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A charitable challenge for Ennis siblings

SIBLINGS Katie and Conor McEnery packed their bags last September and headed back to their roots, in Tanzania from where they had emigrated to Ennis a decade ago.
Kate McEnery at the top of KilimanjaroTheir trip merged a reunion with school friends and scaling the summit of Kilimanjaro to raise funds for an orphanage in their old home town of Morogoro.
The old school buddies converged from all corners of the globe but, unfortunately, disaster struck before the first step was taken. Conor was badly bitten on the foot by a dog while two others were laid low with swine ’flu. The trio had to sit out the climb but rejoined the group for the visit to Morogoro orphanage.
Of the six to set out from the foothills, only Katie McEnery and one other made it to top, in a climb that Katie describes as “the hardest thing I have ever done in my life”.
“At the same time, it was a wonderful experience that will remain with me forever. It was the most spectacular scenery and the most rewarding feeling standing on top of Africa,” she reflects.
Due to a successful quiz night hosted in Ennis and the generous offerings of family and friends, Conor and Katie raised €800, and, with the efforts of the whole group, a total of €6,000 has been raised so far.
After the climb, the group visited the orphanage in Morogoro and met the orphanage’s owner, Robert Simba, his wife and the children and were one and all touched by these people’s stoicism.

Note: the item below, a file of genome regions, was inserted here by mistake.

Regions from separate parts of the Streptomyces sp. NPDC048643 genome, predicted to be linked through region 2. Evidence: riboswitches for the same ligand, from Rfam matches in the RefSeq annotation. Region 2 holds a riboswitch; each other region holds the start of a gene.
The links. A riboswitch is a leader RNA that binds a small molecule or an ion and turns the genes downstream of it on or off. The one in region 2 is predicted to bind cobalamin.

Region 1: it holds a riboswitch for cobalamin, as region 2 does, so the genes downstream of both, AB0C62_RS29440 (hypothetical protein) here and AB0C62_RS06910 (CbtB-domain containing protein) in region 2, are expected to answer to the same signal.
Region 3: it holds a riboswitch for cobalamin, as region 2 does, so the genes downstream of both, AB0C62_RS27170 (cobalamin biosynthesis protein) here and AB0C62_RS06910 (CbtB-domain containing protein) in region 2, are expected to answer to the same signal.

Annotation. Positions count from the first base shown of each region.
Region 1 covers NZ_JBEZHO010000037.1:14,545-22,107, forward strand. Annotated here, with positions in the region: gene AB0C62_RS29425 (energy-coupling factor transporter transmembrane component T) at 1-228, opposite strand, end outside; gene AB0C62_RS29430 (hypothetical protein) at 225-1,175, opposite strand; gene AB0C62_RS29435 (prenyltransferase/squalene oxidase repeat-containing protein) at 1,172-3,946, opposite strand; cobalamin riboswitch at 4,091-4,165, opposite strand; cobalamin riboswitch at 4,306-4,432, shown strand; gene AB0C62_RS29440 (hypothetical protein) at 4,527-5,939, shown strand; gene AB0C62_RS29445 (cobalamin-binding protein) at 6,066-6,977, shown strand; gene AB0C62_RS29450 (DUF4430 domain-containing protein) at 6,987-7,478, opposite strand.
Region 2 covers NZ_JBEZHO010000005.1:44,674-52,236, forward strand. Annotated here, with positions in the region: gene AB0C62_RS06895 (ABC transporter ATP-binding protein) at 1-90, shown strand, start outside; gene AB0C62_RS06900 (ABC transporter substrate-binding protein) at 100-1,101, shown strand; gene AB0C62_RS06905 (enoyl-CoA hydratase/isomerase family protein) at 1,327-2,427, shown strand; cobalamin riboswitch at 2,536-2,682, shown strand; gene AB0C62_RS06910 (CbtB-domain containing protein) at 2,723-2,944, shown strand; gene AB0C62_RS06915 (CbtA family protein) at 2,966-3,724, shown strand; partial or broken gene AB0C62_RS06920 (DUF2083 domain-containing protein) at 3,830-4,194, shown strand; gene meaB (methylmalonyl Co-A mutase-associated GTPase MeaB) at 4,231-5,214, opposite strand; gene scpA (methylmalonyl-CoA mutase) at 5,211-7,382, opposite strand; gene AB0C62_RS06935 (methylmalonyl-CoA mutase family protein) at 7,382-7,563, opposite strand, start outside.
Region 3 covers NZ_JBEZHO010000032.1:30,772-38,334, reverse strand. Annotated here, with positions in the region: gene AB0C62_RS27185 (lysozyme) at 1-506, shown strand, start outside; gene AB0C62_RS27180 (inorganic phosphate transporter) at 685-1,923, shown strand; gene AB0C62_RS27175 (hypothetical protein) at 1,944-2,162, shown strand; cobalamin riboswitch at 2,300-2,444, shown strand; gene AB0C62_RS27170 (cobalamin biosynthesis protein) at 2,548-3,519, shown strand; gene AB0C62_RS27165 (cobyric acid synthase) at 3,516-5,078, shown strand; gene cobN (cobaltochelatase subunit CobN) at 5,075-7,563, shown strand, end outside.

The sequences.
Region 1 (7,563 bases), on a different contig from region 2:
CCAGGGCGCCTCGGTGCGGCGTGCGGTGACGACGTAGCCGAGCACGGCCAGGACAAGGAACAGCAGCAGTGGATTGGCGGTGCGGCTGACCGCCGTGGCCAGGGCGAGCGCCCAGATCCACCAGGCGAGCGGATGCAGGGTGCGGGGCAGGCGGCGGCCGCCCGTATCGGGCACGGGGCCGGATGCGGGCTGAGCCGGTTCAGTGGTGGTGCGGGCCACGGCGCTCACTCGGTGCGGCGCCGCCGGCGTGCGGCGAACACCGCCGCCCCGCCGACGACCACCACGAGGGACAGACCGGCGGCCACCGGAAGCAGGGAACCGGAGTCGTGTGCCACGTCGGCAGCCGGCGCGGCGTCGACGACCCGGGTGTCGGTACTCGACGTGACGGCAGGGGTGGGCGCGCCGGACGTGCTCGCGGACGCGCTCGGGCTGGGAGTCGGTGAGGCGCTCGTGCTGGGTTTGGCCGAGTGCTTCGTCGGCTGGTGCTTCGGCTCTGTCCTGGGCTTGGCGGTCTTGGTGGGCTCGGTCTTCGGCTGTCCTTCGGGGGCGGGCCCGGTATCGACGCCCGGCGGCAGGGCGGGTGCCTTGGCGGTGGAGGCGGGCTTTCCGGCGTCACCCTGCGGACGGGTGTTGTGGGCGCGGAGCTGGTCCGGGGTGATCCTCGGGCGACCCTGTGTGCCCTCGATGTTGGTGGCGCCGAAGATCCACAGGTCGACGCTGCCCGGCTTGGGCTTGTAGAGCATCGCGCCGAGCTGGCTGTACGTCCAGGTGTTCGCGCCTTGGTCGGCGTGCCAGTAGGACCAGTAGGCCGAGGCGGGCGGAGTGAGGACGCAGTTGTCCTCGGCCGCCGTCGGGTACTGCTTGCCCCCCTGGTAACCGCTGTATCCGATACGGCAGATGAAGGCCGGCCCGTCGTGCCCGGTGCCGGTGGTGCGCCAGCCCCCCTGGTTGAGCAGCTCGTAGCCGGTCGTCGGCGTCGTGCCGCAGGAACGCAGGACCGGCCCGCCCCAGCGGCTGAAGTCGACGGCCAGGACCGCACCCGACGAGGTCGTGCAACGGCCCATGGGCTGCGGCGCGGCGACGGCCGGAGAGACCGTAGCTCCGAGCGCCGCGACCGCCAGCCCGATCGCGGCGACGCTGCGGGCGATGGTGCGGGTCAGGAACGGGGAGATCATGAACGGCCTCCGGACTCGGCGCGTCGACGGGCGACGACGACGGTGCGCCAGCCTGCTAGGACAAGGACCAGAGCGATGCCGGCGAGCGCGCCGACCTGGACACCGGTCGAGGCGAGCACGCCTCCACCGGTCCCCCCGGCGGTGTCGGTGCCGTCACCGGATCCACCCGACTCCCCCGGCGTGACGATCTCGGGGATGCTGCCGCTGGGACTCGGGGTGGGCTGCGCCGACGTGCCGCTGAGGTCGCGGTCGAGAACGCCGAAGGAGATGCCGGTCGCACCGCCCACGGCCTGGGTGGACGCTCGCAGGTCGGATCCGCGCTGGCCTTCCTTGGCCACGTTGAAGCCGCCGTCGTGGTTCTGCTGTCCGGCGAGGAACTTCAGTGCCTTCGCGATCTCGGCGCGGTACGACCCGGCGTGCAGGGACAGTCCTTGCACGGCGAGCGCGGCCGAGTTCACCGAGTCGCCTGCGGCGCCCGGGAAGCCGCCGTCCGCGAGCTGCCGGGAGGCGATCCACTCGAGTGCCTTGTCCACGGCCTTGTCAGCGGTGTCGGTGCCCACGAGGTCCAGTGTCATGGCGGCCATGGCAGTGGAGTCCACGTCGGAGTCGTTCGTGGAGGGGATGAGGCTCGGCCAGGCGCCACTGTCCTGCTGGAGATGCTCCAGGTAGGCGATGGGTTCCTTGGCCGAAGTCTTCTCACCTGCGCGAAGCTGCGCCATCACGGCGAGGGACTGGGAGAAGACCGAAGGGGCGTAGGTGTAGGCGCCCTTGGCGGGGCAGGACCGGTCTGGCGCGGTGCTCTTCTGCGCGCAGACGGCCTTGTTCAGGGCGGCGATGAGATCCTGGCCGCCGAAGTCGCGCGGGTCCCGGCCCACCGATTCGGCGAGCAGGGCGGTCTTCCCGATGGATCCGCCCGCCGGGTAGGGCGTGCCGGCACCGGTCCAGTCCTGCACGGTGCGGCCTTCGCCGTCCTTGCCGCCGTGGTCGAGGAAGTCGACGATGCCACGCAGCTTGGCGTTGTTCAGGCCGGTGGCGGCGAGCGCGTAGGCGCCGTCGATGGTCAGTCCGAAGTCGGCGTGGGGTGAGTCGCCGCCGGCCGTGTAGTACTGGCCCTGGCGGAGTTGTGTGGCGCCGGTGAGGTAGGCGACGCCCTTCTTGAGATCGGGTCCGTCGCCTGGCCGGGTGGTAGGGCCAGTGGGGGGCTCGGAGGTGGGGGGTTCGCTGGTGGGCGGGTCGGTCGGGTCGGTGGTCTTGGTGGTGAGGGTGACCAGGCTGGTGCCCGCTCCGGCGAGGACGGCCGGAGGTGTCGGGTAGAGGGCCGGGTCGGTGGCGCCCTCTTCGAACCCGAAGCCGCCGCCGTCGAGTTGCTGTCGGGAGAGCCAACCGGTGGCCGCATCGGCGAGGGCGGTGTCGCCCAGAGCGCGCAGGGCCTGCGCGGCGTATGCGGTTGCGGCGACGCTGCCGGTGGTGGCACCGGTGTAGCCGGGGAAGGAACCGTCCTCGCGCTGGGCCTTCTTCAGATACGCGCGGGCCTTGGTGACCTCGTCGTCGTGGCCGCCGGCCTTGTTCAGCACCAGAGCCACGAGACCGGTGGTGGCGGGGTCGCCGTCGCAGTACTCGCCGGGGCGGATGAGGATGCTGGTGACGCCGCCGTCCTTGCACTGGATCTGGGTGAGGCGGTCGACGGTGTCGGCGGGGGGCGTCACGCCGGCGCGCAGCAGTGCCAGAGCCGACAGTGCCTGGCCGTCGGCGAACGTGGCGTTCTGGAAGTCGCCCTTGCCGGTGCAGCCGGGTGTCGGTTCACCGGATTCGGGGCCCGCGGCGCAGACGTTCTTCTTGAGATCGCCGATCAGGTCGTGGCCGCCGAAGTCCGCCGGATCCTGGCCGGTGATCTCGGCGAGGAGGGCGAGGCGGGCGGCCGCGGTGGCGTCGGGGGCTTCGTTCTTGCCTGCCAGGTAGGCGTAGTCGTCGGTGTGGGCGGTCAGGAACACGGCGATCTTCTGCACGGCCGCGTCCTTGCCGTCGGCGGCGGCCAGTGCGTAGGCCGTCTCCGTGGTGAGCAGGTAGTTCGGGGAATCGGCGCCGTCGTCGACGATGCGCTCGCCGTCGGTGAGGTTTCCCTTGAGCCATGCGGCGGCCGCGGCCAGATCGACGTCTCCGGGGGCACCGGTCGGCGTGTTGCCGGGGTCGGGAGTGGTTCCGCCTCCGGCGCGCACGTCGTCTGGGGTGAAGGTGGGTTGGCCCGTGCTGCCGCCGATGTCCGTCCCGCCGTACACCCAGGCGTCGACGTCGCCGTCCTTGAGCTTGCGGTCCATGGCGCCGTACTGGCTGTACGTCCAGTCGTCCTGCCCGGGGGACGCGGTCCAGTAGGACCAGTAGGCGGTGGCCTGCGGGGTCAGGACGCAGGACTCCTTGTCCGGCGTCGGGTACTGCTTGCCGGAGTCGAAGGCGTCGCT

They are deeply trusting in Robert, a kindly, soft-spoken man and his equally inspiring wife and that the money given to them will be spent wisely. Robert was a rock ‘n’ roll star in Tanzania but when he retired, he and his wife saw the desperate needs of some children in their home town.
They are housing and looking after 24 children at present. Robert is currently building two new buildings outside of town, as their current residence is cramped and lacking proper amenities. The buildings are almost finished, as Robert has proven efficient in overseeing their construction, procuring money and services tirelessly to ensure a quick build time.
They are expected to be finished by the end of the year but it is the everyday necessities of the building post-completion to which donations are essential. These include clean, running water, blankets, beds and clothes. The children currently living in the cramped old orphanage are one and all delightful and cheerful, which is staggering considering some of their backgrounds – parents lost from AIDS, many of them living on the streets before Mr Simba invited them into his home.
This is a man who in his youth was a household name, for whom caring for children has become a heartfelt priority in his post-rock ‘n’ roll life. Now thanks to him, his wife and people like those in Ennis who have donated money, all of the children have been or are being educated. Three have left for university and six are waiting to enter kindergarten. One plays guitar beautifully and all are a joy to listen to when singing. Two of the international group, a couple recently married, asked that all their wedding gifts be money donations to the orphanage and brought football jerseys for the boys who are soccer-mad and now are a real team.
As there is no water supply to the area, Robert needs to drill a well. This will cost something in the region of €12,000 and is therefore the primary concern. Robert made it clear to the group that water, above all other things, is essential if the new orphanage is to survive and become partly self-sufficient.
With water, they will be able to grow their own food, reducing daily costs considerably.
Katie and Conor are continuing to try to raise money and people who wish to donate to the project can contact them on kili@safi.ie, or by visiting www.safi.ie/morogoro.

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